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Ann Oncol. 2007 Jan;18(1):149-57. Epub 2006 Oct 3.

Incidence and risk factors of central nervous system recurrence in aggressive lymphoma--a survey of 1693 patients treated in protocols of the German High-Grade Non-Hodgkin's Lymphoma Study Group (DSHNHL).

Author information

1
Department of Haematology, General Hospital St Georg, Hamburg, and Institute of Medical Informatics, Statistics and Epidemiology, University Leipzig, Germany. volkmar.boehme@ak-stgeorg.lbk-hh.de

Abstract

BACKGROUND:

Central nervous system (CNS) relapse is a devastating and usually fatal complication of aggressive lymphoma. The extent of the disease, the proliferation rate and the sites of extranodal involvement have been discussed as risk factors. We analyzed the patients treated on protocols of the German High-Grade Non-Hodgkin's Lymphoma Study Group (DSHNHL) between 1990 and 2000, evaluated the rate and prognostic factors for CNS recurrence and developed a risk model trying to identify subsets of patients suitable for future prophylactic strategies.

PATIENTS AND METHODS:

From 1993 to 2000, 1399 patients [<or=60 years with normal lactate dehydrogenase (LDH) and >60 years irrespective of LDH] were randomized to receive six cycles of combination chemotherapy with cyclophosphamide, doxorubicin, vincristine and prednisone (CHOP)-21, CHOP-14 or six cycles of CHOP+etoposide (CHOEP)-21, CHOEP-14 in a 2x2 factorial study design in the NHL-B1/B2 studies. From 1990 to 1997, 312 patients<or=60 years with an elevated LDH were randomized to five cycles CHOEP+involved field (IF) radiotherapy or three cycles CHOEP followed by high-dose BCNU, etoposide, cytarabine and melphalan (BEAM) and autologous stem-cell transplantation (NHL-A study).

RESULTS:

A total number of 1711 patients were initially eligible for this study, of whom 18 patients had to be excluded due to primary CNS involvement. In the remaining 1693 assessable patients, 37 cases of relapse or progression to the CNS (2.2%) were observed. The protocol asked for an intrathecal (i.th.) prophylaxis in patients with lymphoblastic lymphoma only (n=17), but overall 71 patients (71 of 1693=4.2%) received prophylaxis by decision of the treating physicians. Multivariate Cox regression analysis identified increased LDH (P<0.001) and involvement of more than one extranodal site (P=0.002) as independent predictors of CNS recurrence in the NHL-B1/B2 study population. Treatment with etoposide also evolved as a prognostic factor because the risk of CNS failure was significantly reduced after CHOEP (P=0.017). Elderly patients presenting with both an elevated LDH and lymphoma involvement in liver, bladder or adrenals had an up to 15-fold risk of spread of the disease to the CNS.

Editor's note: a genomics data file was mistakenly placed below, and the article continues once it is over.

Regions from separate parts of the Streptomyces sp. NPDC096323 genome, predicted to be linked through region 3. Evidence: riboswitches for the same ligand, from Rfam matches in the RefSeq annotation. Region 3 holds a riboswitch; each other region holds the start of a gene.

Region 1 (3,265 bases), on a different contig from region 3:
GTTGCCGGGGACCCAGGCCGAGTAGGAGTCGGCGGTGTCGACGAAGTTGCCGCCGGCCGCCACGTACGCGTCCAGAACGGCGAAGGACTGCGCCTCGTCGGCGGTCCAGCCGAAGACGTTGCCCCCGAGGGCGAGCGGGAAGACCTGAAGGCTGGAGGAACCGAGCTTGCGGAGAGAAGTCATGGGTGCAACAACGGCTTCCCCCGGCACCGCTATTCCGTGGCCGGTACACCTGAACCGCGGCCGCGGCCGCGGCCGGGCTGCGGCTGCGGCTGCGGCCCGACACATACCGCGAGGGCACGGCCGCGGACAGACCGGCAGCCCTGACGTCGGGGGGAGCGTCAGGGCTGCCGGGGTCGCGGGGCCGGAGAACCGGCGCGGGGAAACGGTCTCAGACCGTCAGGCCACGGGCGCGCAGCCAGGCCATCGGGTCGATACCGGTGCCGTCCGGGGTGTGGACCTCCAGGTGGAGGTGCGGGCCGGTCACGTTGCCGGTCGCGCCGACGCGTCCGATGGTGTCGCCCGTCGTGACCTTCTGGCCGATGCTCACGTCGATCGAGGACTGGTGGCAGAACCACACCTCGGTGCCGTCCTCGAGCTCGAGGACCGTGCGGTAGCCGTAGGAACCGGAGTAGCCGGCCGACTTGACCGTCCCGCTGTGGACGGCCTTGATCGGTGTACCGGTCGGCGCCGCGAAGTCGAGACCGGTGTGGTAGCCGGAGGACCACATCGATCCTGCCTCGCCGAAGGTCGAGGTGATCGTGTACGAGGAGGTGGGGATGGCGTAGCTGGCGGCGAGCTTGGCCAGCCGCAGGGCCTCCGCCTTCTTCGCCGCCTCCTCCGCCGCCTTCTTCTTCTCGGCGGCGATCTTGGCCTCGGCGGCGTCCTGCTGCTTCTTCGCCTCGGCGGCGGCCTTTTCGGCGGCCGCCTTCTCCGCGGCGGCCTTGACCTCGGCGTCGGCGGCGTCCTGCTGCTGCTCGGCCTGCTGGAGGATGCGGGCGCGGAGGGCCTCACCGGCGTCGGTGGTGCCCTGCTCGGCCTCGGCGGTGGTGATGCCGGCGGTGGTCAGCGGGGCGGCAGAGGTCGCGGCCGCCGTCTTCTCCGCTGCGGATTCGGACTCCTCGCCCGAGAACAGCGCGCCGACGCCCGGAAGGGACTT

CONCLUSION:

The incidence of CNS relapse in 1693 patients treated for aggressive lymphomas on DSHNHL protocols from 1990 to 2000 was low (2.2%), although CNS prophylaxis was administered to <5% of patients. Thus, a general prophylaxis for all patients is not warranted, the less so since the effectiveness of i.th. prophylaxis itself is judged controversially. Increased LDH and involvement of more than one extranodal site were confirmed as independent risk factors. A cumulative 20% incidence of CNS disease in certain prognostic subgroups of elderly patients may render these candidates for i.th. prophylaxis; however, this approach would imply a potential overtreatment of approximately 80% of these patients deemed at high risk.

PMID:
17018708
DOI:
10.1093/annonc/mdl327
[Indexed for MEDLINE]

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